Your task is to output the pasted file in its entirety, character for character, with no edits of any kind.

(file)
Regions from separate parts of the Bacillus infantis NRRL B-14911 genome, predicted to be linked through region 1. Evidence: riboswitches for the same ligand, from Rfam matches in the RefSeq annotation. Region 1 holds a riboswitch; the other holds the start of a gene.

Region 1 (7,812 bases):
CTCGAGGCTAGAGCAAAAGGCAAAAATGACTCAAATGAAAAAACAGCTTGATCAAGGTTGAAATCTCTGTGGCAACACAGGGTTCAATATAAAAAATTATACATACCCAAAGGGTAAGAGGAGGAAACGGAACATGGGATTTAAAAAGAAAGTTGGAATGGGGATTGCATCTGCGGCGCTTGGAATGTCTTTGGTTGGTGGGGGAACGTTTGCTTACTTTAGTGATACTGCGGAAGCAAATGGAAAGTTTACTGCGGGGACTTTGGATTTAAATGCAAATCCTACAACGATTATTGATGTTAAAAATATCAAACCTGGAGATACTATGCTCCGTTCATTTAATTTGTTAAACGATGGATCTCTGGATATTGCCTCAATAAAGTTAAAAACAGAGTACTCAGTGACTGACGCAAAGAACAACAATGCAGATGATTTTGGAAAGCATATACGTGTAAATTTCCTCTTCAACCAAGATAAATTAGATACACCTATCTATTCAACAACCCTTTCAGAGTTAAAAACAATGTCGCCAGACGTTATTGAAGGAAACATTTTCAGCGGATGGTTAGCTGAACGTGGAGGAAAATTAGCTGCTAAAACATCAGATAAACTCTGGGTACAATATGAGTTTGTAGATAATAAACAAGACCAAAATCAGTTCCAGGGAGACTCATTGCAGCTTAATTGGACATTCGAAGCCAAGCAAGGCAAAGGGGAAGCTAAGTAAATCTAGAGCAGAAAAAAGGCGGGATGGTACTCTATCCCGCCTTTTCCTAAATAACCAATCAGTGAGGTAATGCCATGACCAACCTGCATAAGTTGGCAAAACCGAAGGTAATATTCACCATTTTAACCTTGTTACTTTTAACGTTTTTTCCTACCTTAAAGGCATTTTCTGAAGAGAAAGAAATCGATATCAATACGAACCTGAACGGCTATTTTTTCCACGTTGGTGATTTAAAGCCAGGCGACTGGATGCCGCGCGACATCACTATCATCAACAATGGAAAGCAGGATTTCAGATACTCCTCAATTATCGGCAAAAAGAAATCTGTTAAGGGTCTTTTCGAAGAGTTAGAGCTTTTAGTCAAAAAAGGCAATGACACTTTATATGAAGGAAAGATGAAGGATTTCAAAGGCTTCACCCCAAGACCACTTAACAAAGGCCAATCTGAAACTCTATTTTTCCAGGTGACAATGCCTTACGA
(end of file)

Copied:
Regions from separate parts of the Bacillus infantis NRRL B-14911 genome, predicted to be linked through region 1. Evidence: riboswitches for the same ligand, from Rfam matches in the RefSeq annotation. Region 1 holds a riboswitch; the other holds the start of a gene.

Region 1 (7,812 bases):
CTCGAGGCTAGAGCAAAAGGCAAAAATGACTCAAATGAAAAAACAGCTTGATCAAGGTTGAAATCTCTGTGGCAACACAGGGTTCAATATAAAAAATTATACATACCCAAAGGGTAAGAGGAGGAAACGGAACATGGGATTTAAAAAGAAAGTTGGAATGGGGATTGCATCTGCGGCGCTTGGAATGTCTTTGGTTGGTGGGGGAACGTTTGCTTACTTTAGTGATACTGCGGAAGCAAATGGAAAGTTTACTGCGGGGACTTTGGATTTAAATGCAAATCCTACAACGATTATTGATGTTAAAAATATCAAACCTGGAGATACTATGCTCCGTTCATTTAATTTGTTAAACGATGGATCTCTGGATATTGCCTCAATAAAGTTAAAAACAGAGTACTCAGTGACTGACGCAAAGAACAACAATGCAGATGATTTTGGAAAGCATATACGTGTAAATTTCCTCTTCAACCAAGATAAATTAGATACACCTATCTATTCAACAACCCTTTCAGAGTTAAAAACAATGTCGCCAGACGTTATTGAAGGAAACATTTTCAGCGGATGGTTAGCTGAACGTGGAGGAAAATTAGCTGCTAAAACATCAGATAAACTCTGGGTACAATATGAGTTTGTAGATAATAAACAAGACCAAAATCAGTTCCAGGGAGACTCATTGCAGCTTAATTGGACATTCGAAGCCAAGCAAGGCAAAGGGGAAGCTAAGTAAATCTAGAGCAGAAAAAAGGCGGGATGGTACTCTATCCCGCCTTTTCCTAAATAACCAATCAGTGAGGTAATGCCATGACCAACCTGCATAAGTTGGCAAAACCGAAGGTAATATTCACCATTTTAACCTTGTTACTTTTAACGTTTTTTCCTACCTTAAAGGCATTTTCTGAAGAGAAAGAAATCGATATCAATACGAACCTGAACGGCTATTTTTTCCACGTTGGTGATTTAAAGCCAGGCGACTGGATGCCGCGCGACATCACTATCATCAACAATGGAAAGCAGGATTTCAGATACTCCTCAATTATCGGCAAAAAGAAATCTGTTAAGGGTCTTTTCGAAGAGTTAGAGCTTTTAGTCAAAAAAGGCAATGACACTTTATATGAAGGAAAGATGAAGGATTTCAAAGGCTTCACCCCAAGACCACTTAACAAAGGCCAATCTGAAACTCTATTTTTCCAGGTGACAATGCCTTACGA